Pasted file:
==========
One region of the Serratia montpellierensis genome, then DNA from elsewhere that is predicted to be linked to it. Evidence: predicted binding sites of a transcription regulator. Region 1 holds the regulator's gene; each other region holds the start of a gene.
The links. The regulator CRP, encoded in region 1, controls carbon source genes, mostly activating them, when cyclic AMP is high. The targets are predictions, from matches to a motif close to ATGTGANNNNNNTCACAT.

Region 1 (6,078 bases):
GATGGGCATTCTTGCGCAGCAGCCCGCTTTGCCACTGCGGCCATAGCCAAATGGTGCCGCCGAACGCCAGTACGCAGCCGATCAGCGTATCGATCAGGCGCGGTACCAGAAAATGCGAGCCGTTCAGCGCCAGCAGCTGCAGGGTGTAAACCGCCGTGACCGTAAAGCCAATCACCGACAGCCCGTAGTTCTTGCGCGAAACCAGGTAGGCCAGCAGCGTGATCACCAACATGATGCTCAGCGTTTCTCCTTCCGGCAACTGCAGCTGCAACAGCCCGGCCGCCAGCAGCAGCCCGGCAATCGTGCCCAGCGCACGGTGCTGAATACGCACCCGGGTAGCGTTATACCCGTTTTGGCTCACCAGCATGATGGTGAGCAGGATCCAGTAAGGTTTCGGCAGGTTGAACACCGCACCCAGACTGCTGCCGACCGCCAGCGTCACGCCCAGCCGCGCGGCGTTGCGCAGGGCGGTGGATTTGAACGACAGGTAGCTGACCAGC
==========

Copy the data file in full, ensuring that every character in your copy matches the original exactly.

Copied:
One region of the Serratia montpellierensis genome, then DNA from elsewhere that is predicted to be linked to it. Evidence: predicted binding sites of a transcription regulator. Region 1 holds the regulator's gene; each other region holds the start of a gene.
The links. The regulator CRP, encoded in region 1, controls carbon source genes, mostly activating them, when cyclic AMP is high. The targets are predictions, from matches to a motif close to ATGTGANNNNNNTCACAT.

Region 1 (6,078 bases):
GATGGGCATTCTTGCGCAGCAGCCCGCTTTGCCACTGCGGCCATAGCCAAATGGTGCCGCCGAACGCCAGTACGCAGCCGATCAGCGTATCGATCAGGCGCGGTACCAGAAAATGCGAGCCGTTCAGCGCCAGCAGCTGCAGGGTGTAAACCGCCGTGACCGTAAAGCCAATCACCGACAGCCCGTAGTTCTTGCGCGAAACCAGGTAGGCCAGCAGCGTGATCACCAACATGATGCTCAGCGTTTCTCCTTCCGGCAACTGCAGCTGCAACAGCCCGGCCGCCAGCAGCAGCCCGGCAATCGTGCCCAGCGCACGGTGCTGAATACGCACCCGGGTAGCGTTATACCCGTTTTGGCTCACCAGCATGATGGTGAGCAGGATCCAGTAAGGTTTCGGCAGGTTGAACACCGCACCCAGACTGCTGCCGACCGCCAGCGTCACGCCCAGCCGCGCGGCGTTGCGCAGGGCGGTGGATTTGAACGACAGGTAGCTGACCAGC